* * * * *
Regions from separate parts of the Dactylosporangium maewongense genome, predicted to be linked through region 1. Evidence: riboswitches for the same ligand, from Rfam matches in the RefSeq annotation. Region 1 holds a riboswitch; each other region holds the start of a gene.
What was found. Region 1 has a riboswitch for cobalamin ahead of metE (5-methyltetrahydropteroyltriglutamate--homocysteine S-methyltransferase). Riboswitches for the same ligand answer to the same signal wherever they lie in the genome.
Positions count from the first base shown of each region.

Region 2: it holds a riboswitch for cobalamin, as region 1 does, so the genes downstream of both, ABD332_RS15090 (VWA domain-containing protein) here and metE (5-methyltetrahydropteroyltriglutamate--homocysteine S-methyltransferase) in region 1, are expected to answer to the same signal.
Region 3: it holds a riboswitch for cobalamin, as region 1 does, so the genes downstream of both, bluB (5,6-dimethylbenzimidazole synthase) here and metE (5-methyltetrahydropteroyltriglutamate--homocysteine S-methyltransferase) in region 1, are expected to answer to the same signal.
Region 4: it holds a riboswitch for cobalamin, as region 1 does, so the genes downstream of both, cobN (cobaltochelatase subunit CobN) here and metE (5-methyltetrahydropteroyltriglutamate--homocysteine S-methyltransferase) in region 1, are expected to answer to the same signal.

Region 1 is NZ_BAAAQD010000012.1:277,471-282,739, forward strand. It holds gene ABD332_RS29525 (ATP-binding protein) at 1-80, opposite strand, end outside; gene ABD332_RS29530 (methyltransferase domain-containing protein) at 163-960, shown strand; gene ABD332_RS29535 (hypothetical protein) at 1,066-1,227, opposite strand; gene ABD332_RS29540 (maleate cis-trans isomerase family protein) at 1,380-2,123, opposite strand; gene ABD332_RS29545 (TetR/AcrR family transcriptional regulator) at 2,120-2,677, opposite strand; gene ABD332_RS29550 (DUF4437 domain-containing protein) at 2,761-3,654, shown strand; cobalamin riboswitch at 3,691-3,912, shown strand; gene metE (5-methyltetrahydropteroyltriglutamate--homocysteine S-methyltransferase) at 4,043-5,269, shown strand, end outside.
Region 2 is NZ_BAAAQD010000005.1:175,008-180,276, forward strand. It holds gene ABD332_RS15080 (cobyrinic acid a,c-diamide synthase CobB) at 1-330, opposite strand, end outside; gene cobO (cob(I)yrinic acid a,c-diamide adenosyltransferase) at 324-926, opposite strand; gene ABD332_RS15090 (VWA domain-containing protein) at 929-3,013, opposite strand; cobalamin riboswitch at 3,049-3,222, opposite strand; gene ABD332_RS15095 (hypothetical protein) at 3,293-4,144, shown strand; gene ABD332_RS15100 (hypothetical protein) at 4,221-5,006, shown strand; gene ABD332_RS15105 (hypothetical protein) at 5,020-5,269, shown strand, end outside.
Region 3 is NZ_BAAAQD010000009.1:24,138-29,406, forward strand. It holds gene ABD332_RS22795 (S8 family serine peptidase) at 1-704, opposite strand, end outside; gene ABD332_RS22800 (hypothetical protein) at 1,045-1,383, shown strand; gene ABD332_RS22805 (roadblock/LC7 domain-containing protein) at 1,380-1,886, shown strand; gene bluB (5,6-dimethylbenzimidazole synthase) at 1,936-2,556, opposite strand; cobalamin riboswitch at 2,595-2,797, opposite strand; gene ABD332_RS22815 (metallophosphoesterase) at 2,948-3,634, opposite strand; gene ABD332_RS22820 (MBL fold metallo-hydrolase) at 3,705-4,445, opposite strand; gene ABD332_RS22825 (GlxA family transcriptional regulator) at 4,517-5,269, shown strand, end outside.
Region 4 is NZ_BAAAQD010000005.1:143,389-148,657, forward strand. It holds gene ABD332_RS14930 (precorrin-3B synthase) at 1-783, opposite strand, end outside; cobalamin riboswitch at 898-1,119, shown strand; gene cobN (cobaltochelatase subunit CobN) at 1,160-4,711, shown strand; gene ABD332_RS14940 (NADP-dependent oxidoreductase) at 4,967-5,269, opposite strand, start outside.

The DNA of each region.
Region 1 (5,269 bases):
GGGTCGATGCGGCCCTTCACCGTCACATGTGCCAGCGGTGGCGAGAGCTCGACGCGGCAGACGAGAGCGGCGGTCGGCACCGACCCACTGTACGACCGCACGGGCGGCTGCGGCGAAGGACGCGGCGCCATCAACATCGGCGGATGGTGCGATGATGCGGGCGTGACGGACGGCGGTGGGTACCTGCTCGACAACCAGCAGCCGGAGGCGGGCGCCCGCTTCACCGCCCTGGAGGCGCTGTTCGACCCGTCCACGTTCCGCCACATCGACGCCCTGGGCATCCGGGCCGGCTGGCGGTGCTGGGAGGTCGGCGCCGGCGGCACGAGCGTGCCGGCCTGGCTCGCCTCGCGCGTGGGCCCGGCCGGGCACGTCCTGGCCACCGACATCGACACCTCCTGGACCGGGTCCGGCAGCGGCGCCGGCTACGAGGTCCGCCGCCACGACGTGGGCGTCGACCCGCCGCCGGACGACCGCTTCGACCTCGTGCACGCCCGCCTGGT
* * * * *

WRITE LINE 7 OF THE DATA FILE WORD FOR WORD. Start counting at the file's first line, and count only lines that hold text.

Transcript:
Region 1 is NZ_BAAAQD010000012.1:277,471-282,739, forward strand. It holds gene ABD332_RS29525 (ATP-binding protein) at 1-80, opposite strand, end outside; gene ABD332_RS29530 (methyltransferase domain-containing protein) at 163-960, shown strand; gene ABD332_RS29535 (hypothetical protein) at 1,066-1,227, opposite strand; gene ABD332_RS29540 (maleate cis-trans isomerase family protein) at 1,380-2,123, opposite strand; gene ABD332_RS29545 (TetR/AcrR family transcriptional regulator) at 2,120-2,677, opposite strand; gene ABD332_RS29550 (DUF4437 domain-containing protein) at 2,761-3,654, shown strand; cobalamin riboswitch at 3,691-3,912, shown strand; gene metE (5-methyltetrahydropteroyltriglutamate--homocysteine S-methyltransferase) at 4,043-5,269, shown strand, end outside.